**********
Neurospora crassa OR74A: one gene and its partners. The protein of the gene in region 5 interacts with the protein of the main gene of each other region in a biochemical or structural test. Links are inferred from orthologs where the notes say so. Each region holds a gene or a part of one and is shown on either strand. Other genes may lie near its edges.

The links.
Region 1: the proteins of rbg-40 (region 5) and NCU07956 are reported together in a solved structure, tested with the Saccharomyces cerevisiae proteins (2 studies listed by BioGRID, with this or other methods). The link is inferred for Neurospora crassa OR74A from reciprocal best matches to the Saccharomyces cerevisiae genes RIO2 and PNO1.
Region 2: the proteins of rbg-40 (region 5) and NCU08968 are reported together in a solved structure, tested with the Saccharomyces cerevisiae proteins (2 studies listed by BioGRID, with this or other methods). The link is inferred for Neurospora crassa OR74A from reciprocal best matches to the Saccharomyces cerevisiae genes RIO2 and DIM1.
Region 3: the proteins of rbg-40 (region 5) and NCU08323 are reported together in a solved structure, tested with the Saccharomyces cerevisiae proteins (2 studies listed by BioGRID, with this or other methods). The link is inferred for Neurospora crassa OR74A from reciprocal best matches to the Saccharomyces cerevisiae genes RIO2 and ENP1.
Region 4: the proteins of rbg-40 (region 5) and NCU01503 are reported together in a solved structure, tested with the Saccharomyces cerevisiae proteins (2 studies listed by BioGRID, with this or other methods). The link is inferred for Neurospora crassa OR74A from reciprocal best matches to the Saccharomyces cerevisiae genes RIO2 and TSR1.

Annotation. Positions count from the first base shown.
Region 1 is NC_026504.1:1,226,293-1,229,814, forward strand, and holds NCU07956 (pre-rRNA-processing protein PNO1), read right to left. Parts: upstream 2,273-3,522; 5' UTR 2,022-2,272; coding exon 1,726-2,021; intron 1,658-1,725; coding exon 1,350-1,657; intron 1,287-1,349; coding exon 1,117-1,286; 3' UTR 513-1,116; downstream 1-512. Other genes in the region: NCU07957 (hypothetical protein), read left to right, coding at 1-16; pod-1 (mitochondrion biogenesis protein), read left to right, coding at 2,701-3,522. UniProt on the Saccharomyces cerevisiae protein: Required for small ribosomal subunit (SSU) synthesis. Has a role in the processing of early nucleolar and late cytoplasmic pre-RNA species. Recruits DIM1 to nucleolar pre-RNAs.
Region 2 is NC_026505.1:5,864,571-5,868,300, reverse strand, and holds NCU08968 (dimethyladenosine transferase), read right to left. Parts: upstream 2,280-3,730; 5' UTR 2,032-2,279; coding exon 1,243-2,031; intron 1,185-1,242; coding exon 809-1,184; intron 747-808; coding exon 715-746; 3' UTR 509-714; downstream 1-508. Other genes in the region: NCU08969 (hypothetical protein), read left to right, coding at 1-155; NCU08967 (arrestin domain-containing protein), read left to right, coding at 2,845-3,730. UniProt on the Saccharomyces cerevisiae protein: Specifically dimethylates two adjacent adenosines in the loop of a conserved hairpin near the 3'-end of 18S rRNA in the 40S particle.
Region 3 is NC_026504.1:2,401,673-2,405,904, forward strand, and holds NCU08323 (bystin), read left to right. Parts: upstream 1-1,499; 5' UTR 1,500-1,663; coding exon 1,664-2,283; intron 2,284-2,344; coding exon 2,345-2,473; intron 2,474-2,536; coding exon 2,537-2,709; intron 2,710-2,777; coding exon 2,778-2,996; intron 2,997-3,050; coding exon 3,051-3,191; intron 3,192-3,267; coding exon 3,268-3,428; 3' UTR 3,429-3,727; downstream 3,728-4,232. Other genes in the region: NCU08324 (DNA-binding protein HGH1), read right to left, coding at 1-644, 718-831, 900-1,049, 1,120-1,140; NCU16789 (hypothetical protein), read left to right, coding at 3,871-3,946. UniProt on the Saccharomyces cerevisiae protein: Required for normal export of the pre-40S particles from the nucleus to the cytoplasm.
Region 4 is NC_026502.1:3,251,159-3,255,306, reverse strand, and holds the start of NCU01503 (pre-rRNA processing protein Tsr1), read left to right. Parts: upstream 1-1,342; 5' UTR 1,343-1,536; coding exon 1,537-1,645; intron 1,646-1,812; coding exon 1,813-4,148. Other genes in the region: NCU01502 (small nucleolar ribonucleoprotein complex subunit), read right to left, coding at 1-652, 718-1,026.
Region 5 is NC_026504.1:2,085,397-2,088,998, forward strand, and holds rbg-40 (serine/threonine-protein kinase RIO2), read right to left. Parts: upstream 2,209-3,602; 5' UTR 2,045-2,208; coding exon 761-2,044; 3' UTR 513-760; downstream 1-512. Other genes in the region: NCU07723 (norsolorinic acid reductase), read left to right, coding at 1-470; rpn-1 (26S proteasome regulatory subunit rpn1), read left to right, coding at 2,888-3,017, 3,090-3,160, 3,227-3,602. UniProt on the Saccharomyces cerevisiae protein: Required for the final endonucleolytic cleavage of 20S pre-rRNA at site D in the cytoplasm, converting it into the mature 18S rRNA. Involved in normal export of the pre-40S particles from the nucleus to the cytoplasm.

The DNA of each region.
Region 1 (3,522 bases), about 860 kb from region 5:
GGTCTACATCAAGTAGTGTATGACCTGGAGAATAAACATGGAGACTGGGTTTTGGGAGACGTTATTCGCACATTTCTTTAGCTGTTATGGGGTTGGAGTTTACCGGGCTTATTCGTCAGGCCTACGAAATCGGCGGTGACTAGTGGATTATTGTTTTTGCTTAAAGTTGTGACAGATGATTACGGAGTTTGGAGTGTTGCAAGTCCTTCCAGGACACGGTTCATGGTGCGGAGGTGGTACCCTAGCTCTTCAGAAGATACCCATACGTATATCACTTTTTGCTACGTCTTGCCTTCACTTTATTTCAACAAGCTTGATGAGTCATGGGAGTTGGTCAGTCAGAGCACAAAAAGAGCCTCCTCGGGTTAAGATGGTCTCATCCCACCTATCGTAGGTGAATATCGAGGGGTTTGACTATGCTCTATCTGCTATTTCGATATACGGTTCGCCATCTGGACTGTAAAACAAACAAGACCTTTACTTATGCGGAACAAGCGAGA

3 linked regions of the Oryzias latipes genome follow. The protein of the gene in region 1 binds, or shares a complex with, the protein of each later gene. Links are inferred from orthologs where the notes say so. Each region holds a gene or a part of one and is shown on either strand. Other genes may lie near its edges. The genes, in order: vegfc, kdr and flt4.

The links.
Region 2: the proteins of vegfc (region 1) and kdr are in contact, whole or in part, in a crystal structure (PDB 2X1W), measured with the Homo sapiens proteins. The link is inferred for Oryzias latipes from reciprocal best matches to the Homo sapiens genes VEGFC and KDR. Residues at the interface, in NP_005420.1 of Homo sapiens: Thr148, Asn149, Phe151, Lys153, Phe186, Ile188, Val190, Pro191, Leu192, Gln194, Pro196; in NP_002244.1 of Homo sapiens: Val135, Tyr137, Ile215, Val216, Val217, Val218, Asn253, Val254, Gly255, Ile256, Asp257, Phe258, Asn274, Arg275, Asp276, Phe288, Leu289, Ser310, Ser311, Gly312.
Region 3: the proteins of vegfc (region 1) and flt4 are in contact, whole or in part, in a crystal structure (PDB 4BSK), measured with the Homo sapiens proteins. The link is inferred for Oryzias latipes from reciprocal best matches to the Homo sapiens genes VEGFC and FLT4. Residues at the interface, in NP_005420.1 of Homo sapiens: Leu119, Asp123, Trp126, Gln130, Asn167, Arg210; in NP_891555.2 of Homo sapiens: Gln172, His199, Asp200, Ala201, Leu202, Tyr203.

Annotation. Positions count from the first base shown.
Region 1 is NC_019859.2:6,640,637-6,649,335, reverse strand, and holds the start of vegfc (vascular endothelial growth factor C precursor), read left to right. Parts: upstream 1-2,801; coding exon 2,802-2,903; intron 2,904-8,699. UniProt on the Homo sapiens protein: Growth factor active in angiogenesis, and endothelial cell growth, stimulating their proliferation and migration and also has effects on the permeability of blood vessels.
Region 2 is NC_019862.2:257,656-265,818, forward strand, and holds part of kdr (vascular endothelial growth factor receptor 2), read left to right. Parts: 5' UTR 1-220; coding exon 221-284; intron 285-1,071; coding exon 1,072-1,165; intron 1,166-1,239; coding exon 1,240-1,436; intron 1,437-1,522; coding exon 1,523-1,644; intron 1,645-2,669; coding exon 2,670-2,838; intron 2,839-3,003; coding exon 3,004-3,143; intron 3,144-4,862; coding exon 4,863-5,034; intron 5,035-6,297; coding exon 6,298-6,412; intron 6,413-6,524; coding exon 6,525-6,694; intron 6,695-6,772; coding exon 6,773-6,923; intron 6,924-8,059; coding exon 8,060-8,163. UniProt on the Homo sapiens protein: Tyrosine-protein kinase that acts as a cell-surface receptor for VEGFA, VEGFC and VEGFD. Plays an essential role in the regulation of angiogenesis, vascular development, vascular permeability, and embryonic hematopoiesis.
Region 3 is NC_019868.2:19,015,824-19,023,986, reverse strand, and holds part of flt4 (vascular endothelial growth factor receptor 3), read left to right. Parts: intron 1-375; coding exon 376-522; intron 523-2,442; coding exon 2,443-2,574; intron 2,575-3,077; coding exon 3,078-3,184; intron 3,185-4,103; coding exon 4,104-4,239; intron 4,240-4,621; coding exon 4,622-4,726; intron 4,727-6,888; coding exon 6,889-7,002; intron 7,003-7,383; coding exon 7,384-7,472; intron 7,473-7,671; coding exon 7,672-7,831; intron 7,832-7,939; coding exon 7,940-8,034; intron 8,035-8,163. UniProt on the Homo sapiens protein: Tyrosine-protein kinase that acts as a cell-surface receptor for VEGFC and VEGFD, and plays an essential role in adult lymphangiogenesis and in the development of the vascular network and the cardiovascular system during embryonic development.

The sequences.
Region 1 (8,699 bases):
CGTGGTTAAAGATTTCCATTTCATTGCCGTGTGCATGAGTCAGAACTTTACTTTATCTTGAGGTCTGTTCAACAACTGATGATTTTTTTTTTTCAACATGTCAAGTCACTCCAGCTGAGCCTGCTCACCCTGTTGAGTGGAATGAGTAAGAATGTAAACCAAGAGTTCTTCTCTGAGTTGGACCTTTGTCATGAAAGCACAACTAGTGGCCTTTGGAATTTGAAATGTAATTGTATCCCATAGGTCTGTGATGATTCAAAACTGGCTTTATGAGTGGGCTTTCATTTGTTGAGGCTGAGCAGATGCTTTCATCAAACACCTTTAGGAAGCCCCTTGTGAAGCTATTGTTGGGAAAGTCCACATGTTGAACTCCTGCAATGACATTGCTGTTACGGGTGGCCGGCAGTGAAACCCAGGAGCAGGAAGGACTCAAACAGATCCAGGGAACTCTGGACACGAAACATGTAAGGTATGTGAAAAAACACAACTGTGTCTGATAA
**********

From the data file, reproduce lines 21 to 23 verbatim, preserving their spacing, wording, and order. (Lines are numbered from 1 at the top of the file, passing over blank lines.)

Region 1 is NC_019859.2:6,640,637-6,649,335, reverse strand, and holds the start of vegfc (vascular endothelial growth factor C precursor), read left to right. Parts: upstream 1-2,801; coding exon 2,802-2,903; intron 2,904-8,699. UniProt on the Homo sapiens protein: Growth factor active in angiogenesis, and endothelial cell growth, stimulating their proliferation and migration and also has effects on the permeability of blood vessels.
Region 2 is NC_019862.2:257,656-265,818, forward strand, and holds part of kdr (vascular endothelial growth factor receptor 2), read left to right. Parts: 5' UTR 1-220; coding exon 221-284; intron 285-1,071; coding exon 1,072-1,165; intron 1,166-1,239; coding exon 1,240-1,436; intron 1,437-1,522; coding exon 1,523-1,644; intron 1,645-2,669; coding exon 2,670-2,838; intron 2,839-3,003; coding exon 3,004-3,143; intron 3,144-4,862; coding exon 4,863-5,034; intron 5,035-6,297; coding exon 6,298-6,412; intron 6,413-6,524; coding exon 6,525-6,694; intron 6,695-6,772; coding exon 6,773-6,923; intron 6,924-8,059; coding exon 8,060-8,163. UniProt on the Homo sapiens protein: Tyrosine-protein kinase that acts as a cell-surface receptor for VEGFA, VEGFC and VEGFD. Plays an essential role in the regulation of angiogenesis, vascular development, vascular permeability, and embryonic hematopoiesis.
Region 3 is NC_019868.2:19,015,824-19,023,986, reverse strand, and holds part of flt4 (vascular endothelial growth factor receptor 3), read left to right. Parts: intron 1-375; coding exon 376-522; intron 523-2,442; coding exon 2,443-2,574; intron 2,575-3,077; coding exon 3,078-3,184; intron 3,185-4,103; coding exon 4,104-4,239; intron 4,240-4,621; coding exon 4,622-4,726; intron 4,727-6,888; coding exon 6,889-7,002; intron 7,003-7,383; coding exon 7,384-7,472; intron 7,473-7,671; coding exon 7,672-7,831; intron 7,832-7,939; coding exon 7,940-8,034; intron 8,035-8,163. UniProt on the Homo sapiens protein: Tyrosine-protein kinase that acts as a cell-surface receptor for VEGFC and VEGFD, and plays an essential role in adult lymphangiogenesis and in the development of the vascular network and the cardiovascular system during embryonic development.